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Aegeus Society For Aegean Prehistory

AEGEAN STUDIES | 2018

Bronze Weaponry and Cultural Mobility in Late Bronze Age Southeast Europe

In C. Horn & K. Kristiansen (eds) 2018. Warfare in Bronze Age Society, Cambridge: 81-100.

The collapse of the Bronze Age palatial centres in the Aegean transformed the societies surrounding the palaces and unbalanced the relationship between these areas and those immediately to the north. In Classical tradition, the Dorians invaded Greece in the twilight years of the palaces or soon thereafter, leading to collapse.

Παράκτιο παλίμψηστο: Παράδειγμα από το έργο του Πανεπιστημίου Πελοποννήσου στη νήσο Κεφαλληνία

In A. G. Simosi (ed.) 2018. Βουτιά στα Περασμένα. Η Υποβρύχια Αρχαιολογική Έρευνα, 1976-2014, Athens: 351-368.

“Archaeological Shoreline Research” (A.Sho.Re.) is an interdisciplinary Research Project of the University of the Peloponnese conducted in collaboration with the N.C.S.R. “Demokritos” and the Hellenic Centre for Marine Research. It explores the historical significance of the Coastal Zone through an extensive and systematic Geo-Archaeological Reconnaissance of SE Kephallenia, the Ionian Sea.

Αρχαίες άγκυρες από τον βυθό του Νότιο Ευβοϊκού

In A. G. Simosi (ed.) 2018. Βουτιά στα Περασμένα. Η Υποβρύχια Αρχαιολογική Έρευνα, 1976-2014, Athens: 125-152.

The Southern Euboean Gulf Project was a jointed underwater survey undertaken by the Ephorate of Underwater Antiquities and the Hellenic Institute of the Maritime Archaeology. The aim of the project was to survey large tracts of coastline in the area extended between Sounio, Kavalliani Island and Karystos in search for shipwrecks and traces of ancient navigation and trade.

Παράκτιες θέσεις, ενάλιες μαρτυρίες και διακίνηση πρώτων υλών στον Αργολικό κόλπο, κατά την Πρώιμη Εποχή του Χαλκού

In A. G. Simosi (ed.) 2018. Βουτιά στα Περασμένα. Η Υποβρύχια Αρχαιολογική Έρευνα, 1976-2014, Athens: 73-84.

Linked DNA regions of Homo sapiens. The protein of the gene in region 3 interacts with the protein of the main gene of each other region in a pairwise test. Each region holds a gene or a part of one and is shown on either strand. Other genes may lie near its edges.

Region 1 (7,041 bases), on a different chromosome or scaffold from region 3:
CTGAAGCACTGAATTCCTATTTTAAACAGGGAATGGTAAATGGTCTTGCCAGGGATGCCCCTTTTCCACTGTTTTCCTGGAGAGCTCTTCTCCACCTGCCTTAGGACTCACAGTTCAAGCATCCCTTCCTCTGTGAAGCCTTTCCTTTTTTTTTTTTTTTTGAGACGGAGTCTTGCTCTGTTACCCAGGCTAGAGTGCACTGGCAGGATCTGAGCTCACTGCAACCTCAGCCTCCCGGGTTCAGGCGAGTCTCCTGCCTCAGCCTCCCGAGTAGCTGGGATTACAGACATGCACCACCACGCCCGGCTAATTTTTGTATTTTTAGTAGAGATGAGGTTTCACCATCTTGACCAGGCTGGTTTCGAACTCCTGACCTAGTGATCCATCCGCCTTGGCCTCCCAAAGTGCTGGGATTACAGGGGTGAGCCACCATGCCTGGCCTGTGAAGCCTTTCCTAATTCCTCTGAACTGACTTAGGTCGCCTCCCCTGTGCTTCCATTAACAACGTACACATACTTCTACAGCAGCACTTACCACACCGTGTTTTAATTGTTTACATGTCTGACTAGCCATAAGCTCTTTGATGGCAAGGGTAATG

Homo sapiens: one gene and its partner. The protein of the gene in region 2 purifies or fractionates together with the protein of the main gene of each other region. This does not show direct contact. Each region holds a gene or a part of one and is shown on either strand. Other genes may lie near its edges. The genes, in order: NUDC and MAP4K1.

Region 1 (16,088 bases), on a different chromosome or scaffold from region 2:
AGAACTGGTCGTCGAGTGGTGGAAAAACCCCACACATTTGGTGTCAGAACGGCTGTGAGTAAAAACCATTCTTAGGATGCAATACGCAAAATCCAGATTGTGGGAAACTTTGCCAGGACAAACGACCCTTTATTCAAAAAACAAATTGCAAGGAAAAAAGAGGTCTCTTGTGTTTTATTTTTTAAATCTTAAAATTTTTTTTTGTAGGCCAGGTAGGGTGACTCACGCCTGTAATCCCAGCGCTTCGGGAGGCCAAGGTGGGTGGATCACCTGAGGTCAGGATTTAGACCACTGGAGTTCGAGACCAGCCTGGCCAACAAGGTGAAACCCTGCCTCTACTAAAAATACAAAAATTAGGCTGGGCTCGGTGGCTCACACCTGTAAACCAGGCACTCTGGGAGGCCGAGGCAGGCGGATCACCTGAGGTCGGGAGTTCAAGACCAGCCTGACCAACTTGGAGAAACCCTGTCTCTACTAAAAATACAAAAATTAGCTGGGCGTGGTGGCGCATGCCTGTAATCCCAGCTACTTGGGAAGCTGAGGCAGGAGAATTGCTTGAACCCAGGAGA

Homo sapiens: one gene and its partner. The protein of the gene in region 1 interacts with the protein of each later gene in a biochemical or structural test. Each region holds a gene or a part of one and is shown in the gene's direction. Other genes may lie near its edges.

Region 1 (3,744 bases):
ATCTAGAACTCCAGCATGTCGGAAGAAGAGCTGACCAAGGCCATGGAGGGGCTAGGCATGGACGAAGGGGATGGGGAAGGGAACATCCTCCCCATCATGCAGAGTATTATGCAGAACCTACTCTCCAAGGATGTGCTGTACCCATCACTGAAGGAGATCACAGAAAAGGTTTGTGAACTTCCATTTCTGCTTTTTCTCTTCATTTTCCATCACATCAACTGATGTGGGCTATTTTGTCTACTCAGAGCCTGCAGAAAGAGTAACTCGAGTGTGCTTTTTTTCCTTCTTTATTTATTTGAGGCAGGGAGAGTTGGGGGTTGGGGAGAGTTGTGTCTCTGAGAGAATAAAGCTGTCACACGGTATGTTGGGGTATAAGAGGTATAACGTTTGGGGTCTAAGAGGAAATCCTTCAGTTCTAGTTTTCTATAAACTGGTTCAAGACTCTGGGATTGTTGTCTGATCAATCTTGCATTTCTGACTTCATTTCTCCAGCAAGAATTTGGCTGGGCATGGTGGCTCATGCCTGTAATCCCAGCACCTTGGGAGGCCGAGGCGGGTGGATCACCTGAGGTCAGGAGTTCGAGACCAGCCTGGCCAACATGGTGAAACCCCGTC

One of the most frequented sea routes in the Aegean throughout the centuries is the one connecting the Saronic and the Argolic Gulfs. The first evidence for seafaring comes from the Mesolithic strata of Franchthi Cave (9000-7000 BC), which contained obsidian tools sourced to the island of Melos.

Το έργο της Εφορείας Εναλίων Αρχαιοτήτων τα έτη 1991-1993 και 2006-2007

In A. G. Simosi (ed.) 2018. Βουτιά στα Περασμένα. Η Υποβρύχια Αρχαιολογική Έρευνα, 1976-2014, Athens: 23-32.

Two ancient shipwrecks that were investigated and excavated by the Ephorate of Underwater Antiquities between 1991 and 2000 and also from 2003 to 2009 under the direction of the undersigned who served at the time as Deputy Head or Head of the Ephorate are worthy of special attention.

The Zooarchaeology of the Late Neolithic Strymon River Valley. The case of the Greek sector of Promachon–Topolniča in Macedo-nia, Greece

Oxford

The Zooarchaeology of the Late Neolithic Strymon River Valley. The case of the Greek sector of Promachon–Topolniča in Macedo-nia, Greece Excavations on the border between Greece (sector Promachon) and Bulgaria (sector Topolniča) in the basin of the river Strymonas, in Macedonia northern Greece, have revealed a ‘flat-extended’ settlement dating to the Late Neolithic. In addition to the rich array of material culture evidence, the excavation yielded a substantial quantity of animal bones, thus offering an unparalleled opportunity to study the human-animal relationships.

Akrotiri. The Archaeological Site and the Museum of Prehistoric Thera

Athens

Akrotiri. The Archaeological Site and the Museum of Prehistoric Thera Fifty years of systematic excavation, scientific research, study and conservation measures have revealed the history of the settlement at Akrotiri and the cultural achievements of the society that lived there. At the height of its prosperity, the cosmopolitan city one of the most important urban centres in the prehistoric Aegean, was struck by an earthquake that heralded the eruption of the Thera volcano, which buried it for posterity under a thick mantle of pumice and ash. The ruined buildings, the thousands of objects recovered from them and the remarkable wall-paintings that decorated them give us an insight into the daily life, the aesthetics and the ideology of the ‘bourgeois’ inhabitants of this once thriving port.